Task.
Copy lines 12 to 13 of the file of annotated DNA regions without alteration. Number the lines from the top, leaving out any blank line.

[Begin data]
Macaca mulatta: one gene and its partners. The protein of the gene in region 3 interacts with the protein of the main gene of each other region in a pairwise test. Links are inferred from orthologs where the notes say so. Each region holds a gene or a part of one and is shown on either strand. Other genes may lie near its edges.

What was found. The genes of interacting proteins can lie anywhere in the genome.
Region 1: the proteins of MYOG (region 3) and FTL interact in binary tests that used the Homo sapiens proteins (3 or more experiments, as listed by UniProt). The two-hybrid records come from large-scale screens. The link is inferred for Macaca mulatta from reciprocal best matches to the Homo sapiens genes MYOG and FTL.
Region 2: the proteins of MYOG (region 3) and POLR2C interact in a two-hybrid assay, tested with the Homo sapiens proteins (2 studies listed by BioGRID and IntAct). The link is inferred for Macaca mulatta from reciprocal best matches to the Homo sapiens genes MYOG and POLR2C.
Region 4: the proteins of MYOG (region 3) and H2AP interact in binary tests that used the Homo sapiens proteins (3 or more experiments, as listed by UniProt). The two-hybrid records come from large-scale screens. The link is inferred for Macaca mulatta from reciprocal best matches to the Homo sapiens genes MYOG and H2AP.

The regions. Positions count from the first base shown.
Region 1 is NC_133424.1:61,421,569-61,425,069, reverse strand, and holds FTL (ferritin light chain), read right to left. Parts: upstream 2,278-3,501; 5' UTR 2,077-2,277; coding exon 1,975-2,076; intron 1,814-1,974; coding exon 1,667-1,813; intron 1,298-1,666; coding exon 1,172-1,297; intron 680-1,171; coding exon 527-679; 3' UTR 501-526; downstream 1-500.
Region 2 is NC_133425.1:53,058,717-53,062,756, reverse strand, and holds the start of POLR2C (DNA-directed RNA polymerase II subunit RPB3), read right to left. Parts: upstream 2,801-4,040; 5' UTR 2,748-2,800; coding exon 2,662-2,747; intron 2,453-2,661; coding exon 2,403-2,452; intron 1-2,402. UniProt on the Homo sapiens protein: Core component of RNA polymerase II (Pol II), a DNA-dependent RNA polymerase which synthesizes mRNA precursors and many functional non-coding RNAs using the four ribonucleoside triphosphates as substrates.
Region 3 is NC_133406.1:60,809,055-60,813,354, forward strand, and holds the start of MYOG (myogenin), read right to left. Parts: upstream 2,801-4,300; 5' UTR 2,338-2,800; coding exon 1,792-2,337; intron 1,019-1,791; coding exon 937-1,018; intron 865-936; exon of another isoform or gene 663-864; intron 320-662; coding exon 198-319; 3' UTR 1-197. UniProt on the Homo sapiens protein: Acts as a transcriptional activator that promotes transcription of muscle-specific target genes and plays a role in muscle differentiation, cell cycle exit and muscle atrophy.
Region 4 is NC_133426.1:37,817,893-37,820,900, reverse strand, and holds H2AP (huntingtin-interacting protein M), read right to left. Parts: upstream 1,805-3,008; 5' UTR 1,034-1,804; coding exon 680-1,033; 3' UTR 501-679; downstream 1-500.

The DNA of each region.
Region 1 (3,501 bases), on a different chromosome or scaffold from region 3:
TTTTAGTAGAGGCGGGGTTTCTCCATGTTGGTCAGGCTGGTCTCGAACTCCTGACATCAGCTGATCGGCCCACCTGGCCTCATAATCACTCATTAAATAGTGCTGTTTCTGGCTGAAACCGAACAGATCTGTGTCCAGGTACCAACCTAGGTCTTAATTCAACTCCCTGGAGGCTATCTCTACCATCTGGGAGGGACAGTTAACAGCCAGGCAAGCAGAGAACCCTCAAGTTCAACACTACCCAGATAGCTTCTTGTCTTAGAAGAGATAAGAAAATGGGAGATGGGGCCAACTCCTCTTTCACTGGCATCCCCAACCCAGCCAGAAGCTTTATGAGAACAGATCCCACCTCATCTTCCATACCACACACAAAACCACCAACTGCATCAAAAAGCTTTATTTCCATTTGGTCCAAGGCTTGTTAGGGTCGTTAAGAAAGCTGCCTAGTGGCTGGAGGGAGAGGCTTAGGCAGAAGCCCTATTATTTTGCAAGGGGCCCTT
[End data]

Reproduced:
Region 1 (3,501 bases), on a different chromosome or scaffold from region 3:
TTTTAGTAGAGGCGGGGTTTCTCCATGTTGGTCAGGCTGGTCTCGAACTCCTGACATCAGCTGATCGGCCCACCTGGCCTCATAATCACTCATTAAATAGTGCTGTTTCTGGCTGAAACCGAACAGATCTGTGTCCAGGTACCAACCTAGGTCTTAATTCAACTCCCTGGAGGCTATCTCTACCATCTGGGAGGGACAGTTAACAGCCAGGCAAGCAGAGAACCCTCAAGTTCAACACTACCCAGATAGCTTCTTGTCTTAGAAGAGATAAGAAAATGGGAGATGGGGCCAACTCCTCTTTCACTGGCATCCCCAACCCAGCCAGAAGCTTTATGAGAACAGATCCCACCTCATCTTCCATACCACACACAAAACCACCAACTGCATCAAAAAGCTTTATTTCCATTTGGTCCAAGGCTTGTTAGGGTCGTTAAGAAAGCTGCCTAGTGGCTGGAGGGAGAGGCTTAGGCAGAAGCCCTATTATTTTGCAAGGGGCCCTT